It is such attempts to retell others’ experiences that lead to an inherently inaccurate representation of their truths. As students of postcolonial studies know, this critique comes in the demand to let the ‘subaltern’ — the voices obscured by mainstream discourse — to speak on their own terms. Therefore, it is not just white people, but the ‘privileged strata’ of the oppressed, that also participate in this erasure.

It is with this consideration that we should investigate the category of people of colour. People of colour in Canada do not share experiences that people of colour in peripheral countries do. Our largely immigrant population is also not monolithic. Black Canadians and Asian Canadians share separate experiences, histories, and degrees of racism, and can be further compartmentalized within their own communities. Refugees can be differentiated from economic migrants. 

What complicates things further is that people of colour can also participate in racism towards each other, often as a part of a larger framework of white supremacy. For example, Indian and Chinese Canadians, problematically generalized as the ‘model minority’ — on the basis of having economic value as doctors and engineers — may exhibit anti-Blackness, and ignore their role in settler colonialism against Indigenous peoples. 

When I facilitated a discussion at a group for people of colour at Trinity College, some students — while being students of colour — were perplexed as to the reasons behind making Indigenous land recognition statements, uncomfortable with transgender women coming into female bathrooms, and dismissive of Trump voters as ‘crazy’ and ‘unfathomable’ without contemplating working-class grievances. It is clear that being a person of colour does not absolve us from our own implication in other forms of oppression.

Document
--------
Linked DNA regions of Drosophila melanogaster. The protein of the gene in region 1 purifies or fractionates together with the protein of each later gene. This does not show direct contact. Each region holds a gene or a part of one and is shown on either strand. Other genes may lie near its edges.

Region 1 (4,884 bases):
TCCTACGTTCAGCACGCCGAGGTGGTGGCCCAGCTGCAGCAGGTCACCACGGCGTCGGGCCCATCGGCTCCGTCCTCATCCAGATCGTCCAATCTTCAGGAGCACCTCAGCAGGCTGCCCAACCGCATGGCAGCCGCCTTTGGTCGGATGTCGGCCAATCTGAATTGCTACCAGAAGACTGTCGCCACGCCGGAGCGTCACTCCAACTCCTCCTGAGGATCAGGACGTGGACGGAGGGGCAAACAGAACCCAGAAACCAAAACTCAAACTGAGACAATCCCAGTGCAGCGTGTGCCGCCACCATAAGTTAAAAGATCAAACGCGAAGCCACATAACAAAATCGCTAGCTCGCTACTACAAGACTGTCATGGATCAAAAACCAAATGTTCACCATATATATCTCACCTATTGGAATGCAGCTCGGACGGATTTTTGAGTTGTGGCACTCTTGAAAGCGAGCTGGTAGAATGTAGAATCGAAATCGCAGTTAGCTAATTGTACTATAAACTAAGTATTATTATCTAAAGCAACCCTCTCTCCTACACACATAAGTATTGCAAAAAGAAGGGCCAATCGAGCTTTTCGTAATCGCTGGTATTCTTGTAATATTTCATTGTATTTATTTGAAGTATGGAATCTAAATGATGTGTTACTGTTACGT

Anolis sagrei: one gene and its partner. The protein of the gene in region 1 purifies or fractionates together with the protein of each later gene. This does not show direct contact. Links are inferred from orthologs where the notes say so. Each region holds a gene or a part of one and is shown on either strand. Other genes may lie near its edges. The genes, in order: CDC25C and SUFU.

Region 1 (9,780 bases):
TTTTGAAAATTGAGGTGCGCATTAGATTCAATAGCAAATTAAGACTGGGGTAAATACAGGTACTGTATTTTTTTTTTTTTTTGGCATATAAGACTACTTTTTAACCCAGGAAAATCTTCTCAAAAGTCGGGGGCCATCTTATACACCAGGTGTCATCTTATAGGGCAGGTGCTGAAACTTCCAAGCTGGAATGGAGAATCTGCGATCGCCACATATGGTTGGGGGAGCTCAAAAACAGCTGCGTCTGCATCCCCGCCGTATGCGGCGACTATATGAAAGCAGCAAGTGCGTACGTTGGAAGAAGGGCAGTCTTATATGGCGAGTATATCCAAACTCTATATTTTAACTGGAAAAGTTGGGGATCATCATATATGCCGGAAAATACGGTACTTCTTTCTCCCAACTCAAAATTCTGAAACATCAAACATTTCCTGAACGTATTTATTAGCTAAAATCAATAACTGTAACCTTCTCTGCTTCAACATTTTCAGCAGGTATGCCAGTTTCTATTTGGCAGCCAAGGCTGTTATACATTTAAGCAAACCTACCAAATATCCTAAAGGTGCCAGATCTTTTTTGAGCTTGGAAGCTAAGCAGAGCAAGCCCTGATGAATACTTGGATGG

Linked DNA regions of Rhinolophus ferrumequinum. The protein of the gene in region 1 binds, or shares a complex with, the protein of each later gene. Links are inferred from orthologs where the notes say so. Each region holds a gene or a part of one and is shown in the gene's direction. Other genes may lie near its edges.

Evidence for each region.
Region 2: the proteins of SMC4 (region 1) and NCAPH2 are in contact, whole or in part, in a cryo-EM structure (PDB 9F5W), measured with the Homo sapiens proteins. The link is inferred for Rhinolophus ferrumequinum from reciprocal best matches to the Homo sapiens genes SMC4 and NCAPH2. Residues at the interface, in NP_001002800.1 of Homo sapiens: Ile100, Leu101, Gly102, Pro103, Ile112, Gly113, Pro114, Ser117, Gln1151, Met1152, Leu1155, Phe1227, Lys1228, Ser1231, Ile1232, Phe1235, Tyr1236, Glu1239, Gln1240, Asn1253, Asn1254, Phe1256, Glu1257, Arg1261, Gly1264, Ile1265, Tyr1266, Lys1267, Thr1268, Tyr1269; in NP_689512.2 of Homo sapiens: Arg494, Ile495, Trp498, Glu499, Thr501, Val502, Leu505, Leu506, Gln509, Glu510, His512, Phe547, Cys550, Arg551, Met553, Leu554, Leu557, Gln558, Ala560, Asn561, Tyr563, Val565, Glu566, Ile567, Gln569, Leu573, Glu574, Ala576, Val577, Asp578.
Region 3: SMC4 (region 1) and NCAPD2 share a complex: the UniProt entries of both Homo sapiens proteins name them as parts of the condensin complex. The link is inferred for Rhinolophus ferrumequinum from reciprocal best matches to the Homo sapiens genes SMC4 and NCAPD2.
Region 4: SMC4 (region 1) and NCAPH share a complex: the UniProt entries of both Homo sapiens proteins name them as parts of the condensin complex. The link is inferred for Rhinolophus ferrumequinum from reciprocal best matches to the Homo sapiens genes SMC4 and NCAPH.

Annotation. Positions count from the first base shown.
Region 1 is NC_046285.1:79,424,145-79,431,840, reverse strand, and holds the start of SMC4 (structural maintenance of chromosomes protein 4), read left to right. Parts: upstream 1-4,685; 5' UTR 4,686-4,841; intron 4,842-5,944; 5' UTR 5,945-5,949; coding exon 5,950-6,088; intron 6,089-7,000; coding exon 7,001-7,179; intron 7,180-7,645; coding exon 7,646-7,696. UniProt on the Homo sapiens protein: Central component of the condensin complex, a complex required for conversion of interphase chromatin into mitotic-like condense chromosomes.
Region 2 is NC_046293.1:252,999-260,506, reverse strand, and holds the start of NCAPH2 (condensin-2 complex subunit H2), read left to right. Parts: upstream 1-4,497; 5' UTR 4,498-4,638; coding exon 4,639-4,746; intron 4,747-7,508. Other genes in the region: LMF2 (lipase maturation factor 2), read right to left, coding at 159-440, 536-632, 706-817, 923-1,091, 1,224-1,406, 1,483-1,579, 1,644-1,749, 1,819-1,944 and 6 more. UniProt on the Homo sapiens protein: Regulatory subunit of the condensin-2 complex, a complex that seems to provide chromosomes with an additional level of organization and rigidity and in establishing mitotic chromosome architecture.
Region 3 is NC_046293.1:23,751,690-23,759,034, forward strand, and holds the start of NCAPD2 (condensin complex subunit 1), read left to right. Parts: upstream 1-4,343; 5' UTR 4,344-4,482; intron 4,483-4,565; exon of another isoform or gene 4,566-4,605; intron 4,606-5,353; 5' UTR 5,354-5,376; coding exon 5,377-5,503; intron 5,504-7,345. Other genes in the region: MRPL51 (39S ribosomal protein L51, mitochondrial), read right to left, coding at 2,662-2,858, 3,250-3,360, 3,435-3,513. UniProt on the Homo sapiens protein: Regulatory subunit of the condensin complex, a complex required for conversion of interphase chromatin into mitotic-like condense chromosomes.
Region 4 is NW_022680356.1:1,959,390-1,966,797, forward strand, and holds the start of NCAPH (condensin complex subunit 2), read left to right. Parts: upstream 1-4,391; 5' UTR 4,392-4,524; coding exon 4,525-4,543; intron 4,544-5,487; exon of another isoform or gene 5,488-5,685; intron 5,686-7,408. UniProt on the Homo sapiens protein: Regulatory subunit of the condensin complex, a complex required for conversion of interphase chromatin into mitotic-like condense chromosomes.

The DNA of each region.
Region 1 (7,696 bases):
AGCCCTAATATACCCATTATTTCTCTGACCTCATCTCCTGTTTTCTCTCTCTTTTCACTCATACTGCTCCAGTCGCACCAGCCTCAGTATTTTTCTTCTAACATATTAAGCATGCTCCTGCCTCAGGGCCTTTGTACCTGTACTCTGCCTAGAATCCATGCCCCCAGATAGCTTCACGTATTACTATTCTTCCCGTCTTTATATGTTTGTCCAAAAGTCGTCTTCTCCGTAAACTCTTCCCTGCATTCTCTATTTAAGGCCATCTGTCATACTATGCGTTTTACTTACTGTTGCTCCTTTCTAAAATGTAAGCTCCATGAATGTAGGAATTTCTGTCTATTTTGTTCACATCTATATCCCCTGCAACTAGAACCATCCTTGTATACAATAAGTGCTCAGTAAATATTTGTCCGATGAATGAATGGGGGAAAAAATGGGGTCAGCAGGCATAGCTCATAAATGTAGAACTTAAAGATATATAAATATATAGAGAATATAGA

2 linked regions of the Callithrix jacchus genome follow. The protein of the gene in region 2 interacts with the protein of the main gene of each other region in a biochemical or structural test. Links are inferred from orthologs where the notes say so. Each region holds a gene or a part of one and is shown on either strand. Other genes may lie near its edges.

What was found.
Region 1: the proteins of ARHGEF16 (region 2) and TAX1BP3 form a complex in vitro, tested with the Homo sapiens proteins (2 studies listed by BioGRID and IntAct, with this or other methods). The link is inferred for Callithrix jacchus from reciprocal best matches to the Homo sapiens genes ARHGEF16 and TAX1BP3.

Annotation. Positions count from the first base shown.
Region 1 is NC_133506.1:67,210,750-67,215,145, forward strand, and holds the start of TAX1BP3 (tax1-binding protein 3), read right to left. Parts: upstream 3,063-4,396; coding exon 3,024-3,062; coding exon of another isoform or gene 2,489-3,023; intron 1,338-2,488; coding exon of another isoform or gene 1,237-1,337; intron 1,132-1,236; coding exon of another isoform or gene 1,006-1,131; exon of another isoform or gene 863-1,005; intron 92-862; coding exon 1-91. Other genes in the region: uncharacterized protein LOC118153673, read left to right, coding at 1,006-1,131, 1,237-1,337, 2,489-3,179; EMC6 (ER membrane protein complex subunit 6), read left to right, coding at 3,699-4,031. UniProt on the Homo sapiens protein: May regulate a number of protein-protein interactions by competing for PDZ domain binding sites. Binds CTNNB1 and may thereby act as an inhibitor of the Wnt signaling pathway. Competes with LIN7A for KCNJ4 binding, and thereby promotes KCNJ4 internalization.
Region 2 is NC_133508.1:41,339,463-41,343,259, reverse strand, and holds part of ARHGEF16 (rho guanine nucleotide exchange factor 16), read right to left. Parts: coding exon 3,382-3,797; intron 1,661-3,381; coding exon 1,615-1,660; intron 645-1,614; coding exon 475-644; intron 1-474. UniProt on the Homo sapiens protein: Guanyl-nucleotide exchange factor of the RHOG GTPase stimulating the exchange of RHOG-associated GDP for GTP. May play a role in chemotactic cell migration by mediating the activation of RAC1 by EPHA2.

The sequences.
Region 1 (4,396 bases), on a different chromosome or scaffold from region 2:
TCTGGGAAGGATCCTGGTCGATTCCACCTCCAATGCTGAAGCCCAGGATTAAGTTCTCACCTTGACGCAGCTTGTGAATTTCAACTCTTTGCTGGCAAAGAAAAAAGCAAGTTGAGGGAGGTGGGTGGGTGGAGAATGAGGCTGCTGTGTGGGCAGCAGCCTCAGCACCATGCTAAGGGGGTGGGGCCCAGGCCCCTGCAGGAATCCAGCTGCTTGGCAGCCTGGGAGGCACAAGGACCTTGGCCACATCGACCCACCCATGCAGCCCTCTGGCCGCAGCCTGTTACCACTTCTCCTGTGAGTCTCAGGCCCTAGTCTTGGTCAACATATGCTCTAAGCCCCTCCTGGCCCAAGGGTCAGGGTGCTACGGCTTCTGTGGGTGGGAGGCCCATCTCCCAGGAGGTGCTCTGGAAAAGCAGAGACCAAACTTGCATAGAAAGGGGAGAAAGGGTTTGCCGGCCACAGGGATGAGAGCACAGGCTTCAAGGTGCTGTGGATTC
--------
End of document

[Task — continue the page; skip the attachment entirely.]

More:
Whatever the experiences that possessing this identity affords us, however, it is crucial that we pluralize them. We should acknowledge diversity and offer solidarity, rather than attempt to speak for one another. Though the ‘people of colour’ label creates important spaces, it is a simplification, and one that can make us complacent and uncritical of our own shortcomings. 

When dialogue is itself a reflection of power relations, who speaks — and who does not speak — is crucial. In classrooms, media, and everyday discourse, it is important for us to break free from the monopoly of white voices that dominate the world we live in. Yet in order for spaces created for people of colour to be most effective, the label itself should be analyzed according to the plurality contained within it. Critically examining what it m eans to be a person of colour is crucial if marginalized people are to take command of dialogue and speak on their own terms.

Ibnul Chowdhury is a second-year student at Trinity College studying Economics and Peace, Conflict and Justice Studies. His column appears tri-weekly.